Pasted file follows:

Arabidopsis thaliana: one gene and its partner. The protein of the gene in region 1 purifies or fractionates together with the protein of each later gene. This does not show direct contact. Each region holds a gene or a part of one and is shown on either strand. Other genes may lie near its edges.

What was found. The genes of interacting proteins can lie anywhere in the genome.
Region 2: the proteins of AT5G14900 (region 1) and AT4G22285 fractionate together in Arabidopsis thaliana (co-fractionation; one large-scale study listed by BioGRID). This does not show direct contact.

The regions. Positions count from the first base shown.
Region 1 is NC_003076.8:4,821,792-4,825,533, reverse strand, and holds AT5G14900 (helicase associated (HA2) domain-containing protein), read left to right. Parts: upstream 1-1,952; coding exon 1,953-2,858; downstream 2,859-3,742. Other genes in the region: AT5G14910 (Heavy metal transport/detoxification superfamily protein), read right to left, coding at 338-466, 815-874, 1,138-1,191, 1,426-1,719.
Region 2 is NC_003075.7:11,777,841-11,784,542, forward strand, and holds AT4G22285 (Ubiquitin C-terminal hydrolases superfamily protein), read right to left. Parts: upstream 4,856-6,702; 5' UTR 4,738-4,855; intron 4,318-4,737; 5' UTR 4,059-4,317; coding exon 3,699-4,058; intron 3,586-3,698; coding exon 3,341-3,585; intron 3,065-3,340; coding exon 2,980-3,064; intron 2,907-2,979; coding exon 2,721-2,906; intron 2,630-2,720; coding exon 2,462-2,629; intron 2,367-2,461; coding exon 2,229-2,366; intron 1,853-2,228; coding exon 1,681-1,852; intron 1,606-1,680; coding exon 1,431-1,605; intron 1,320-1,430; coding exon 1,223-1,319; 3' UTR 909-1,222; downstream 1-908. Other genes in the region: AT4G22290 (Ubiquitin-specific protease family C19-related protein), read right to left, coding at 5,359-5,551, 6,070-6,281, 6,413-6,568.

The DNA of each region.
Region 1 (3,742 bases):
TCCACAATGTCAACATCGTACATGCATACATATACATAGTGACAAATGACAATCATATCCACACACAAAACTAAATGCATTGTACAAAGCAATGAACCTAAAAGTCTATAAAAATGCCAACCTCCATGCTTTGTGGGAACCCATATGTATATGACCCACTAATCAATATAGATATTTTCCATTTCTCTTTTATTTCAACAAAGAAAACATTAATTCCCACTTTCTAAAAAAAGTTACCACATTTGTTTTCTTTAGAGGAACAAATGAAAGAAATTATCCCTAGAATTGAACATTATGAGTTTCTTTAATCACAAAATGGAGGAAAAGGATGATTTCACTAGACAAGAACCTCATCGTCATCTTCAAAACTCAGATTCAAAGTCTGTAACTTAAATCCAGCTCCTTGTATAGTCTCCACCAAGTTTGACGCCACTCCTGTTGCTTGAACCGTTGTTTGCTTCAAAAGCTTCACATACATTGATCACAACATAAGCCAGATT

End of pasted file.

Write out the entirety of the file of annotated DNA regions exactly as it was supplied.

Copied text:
Arabidopsis thaliana: one gene and its partner. The protein of the gene in region 1 purifies or fractionates together with the protein of each later gene. This does not show direct contact. Each region holds a gene or a part of one and is shown on either strand. Other genes may lie near its edges.

What was found. The genes of interacting proteins can lie anywhere in the genome.
Region 2: the proteins of AT5G14900 (region 1) and AT4G22285 fractionate together in Arabidopsis thaliana (co-fractionation; one large-scale study listed by BioGRID). This does not show direct contact.

The regions. Positions count from the first base shown.
Region 1 is NC_003076.8:4,821,792-4,825,533, reverse strand, and holds AT5G14900 (helicase associated (HA2) domain-containing protein), read left to right. Parts: upstream 1-1,952; coding exon 1,953-2,858; downstream 2,859-3,742. Other genes in the region: AT5G14910 (Heavy metal transport/detoxification superfamily protein), read right to left, coding at 338-466, 815-874, 1,138-1,191, 1,426-1,719.
Region 2 is NC_003075.7:11,777,841-11,784,542, forward strand, and holds AT4G22285 (Ubiquitin C-terminal hydrolases superfamily protein), read right to left. Parts: upstream 4,856-6,702; 5' UTR 4,738-4,855; intron 4,318-4,737; 5' UTR 4,059-4,317; coding exon 3,699-4,058; intron 3,586-3,698; coding exon 3,341-3,585; intron 3,065-3,340; coding exon 2,980-3,064; intron 2,907-2,979; coding exon 2,721-2,906; intron 2,630-2,720; coding exon 2,462-2,629; intron 2,367-2,461; coding exon 2,229-2,366; intron 1,853-2,228; coding exon 1,681-1,852; intron 1,606-1,680; coding exon 1,431-1,605; intron 1,320-1,430; coding exon 1,223-1,319; 3' UTR 909-1,222; downstream 1-908. Other genes in the region: AT4G22290 (Ubiquitin-specific protease family C19-related protein), read right to left, coding at 5,359-5,551, 6,070-6,281, 6,413-6,568.

The DNA of each region.
Region 1 (3,742 bases):
TCCACAATGTCAACATCGTACATGCATACATATACATAGTGACAAATGACAATCATATCCACACACAAAACTAAATGCATTGTACAAAGCAATGAACCTAAAAGTCTATAAAAATGCCAACCTCCATGCTTTGTGGGAACCCATATGTATATGACCCACTAATCAATATAGATATTTTCCATTTCTCTTTTATTTCAACAAAGAAAACATTAATTCCCACTTTCTAAAAAAAGTTACCACATTTGTTTTCTTTAGAGGAACAAATGAAAGAAATTATCCCTAGAATTGAACATTATGAGTTTCTTTAATCACAAAATGGAGGAAAAGGATGATTTCACTAGACAAGAACCTCATCGTCATCTTCAAAACTCAGATTCAAAGTCTGTAACTTAAATCCAGCTCCTTGTATAGTCTCCACCAAGTTTGACGCCACTCCTGTTGCTTGAACCGTTGTTTGCTTCAAAAGCTTCACATACATTGATCACAACATAAGCCAGATT